Large-scale groundings of aircraft by the FAA or other aviation authorities are rare. The FAA has heavily scrutinized the Boeing 737 Max since two fatal crashes grounded the jetliner worldwide almost five years ago. Two other models of the Max, the smallest and largest version, have not yet been cleared by the agency to enter commercial service.

The section of the fuselage missing appeared to correspond to an exit not used by Alaska Airlines, or other carriers that don’t have high-density seating configurations, and was plugged.

The National Transportation Safety Board has started its investigation. Chair Jennifer Homendy, at a press briefing in Portland Saturday night, asked the public for help in finding the plane’s missing door.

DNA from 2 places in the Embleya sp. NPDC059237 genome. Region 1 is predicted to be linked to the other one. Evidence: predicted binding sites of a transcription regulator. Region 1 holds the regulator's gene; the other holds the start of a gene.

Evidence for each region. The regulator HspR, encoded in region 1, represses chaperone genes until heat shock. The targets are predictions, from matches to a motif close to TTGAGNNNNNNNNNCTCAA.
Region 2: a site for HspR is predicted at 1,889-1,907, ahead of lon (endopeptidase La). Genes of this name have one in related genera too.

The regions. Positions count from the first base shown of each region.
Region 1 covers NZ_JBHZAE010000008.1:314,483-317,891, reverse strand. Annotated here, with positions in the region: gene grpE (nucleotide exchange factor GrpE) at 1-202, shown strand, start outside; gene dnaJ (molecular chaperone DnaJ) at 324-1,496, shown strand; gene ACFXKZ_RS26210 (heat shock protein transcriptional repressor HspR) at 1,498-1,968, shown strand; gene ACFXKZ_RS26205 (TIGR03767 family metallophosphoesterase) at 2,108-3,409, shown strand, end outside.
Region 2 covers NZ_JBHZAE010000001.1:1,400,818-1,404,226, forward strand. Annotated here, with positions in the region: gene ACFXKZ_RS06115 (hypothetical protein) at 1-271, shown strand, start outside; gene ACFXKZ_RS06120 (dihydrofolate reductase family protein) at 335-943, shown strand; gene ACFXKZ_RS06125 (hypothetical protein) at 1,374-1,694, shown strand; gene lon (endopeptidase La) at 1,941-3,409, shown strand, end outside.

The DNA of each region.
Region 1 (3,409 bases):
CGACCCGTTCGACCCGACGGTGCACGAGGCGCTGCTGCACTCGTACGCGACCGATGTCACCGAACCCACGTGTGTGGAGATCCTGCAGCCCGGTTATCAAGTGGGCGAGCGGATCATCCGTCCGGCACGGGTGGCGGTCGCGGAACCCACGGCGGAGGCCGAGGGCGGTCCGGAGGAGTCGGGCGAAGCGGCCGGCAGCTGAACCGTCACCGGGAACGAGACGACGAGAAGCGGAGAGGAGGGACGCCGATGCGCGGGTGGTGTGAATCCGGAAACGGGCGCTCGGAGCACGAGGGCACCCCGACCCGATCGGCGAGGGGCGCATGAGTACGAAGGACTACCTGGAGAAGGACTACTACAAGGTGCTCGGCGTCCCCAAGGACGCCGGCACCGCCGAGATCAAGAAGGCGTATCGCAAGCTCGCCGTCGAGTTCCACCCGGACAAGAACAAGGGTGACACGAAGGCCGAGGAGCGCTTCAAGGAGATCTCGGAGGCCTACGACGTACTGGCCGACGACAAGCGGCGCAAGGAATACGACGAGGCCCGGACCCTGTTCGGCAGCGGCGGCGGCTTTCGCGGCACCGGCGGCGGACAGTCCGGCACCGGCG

Homendy said no passengers were seated at the seat closest to the panel or the middle seat in the row where the door blew out and added that it was fortunate that the plane was still climbing and not at cruising altitude when travelers and crew could have been standing or walking through the cabin.

“We could have ended up with something more tragic,” she said.

The incident was described as “an explosive decompression at the window exit,” according to Sara Nelson, president of the Association of Flight Attendants-CWA, the labor union that represents Alaska’s cabin crew and flight attendants at United, Spirit and other carriers.

Anthony Brickhouse, a professor of aerospace safety at Embry-Riddle Aeronautical University, said such an incident is extremely rare.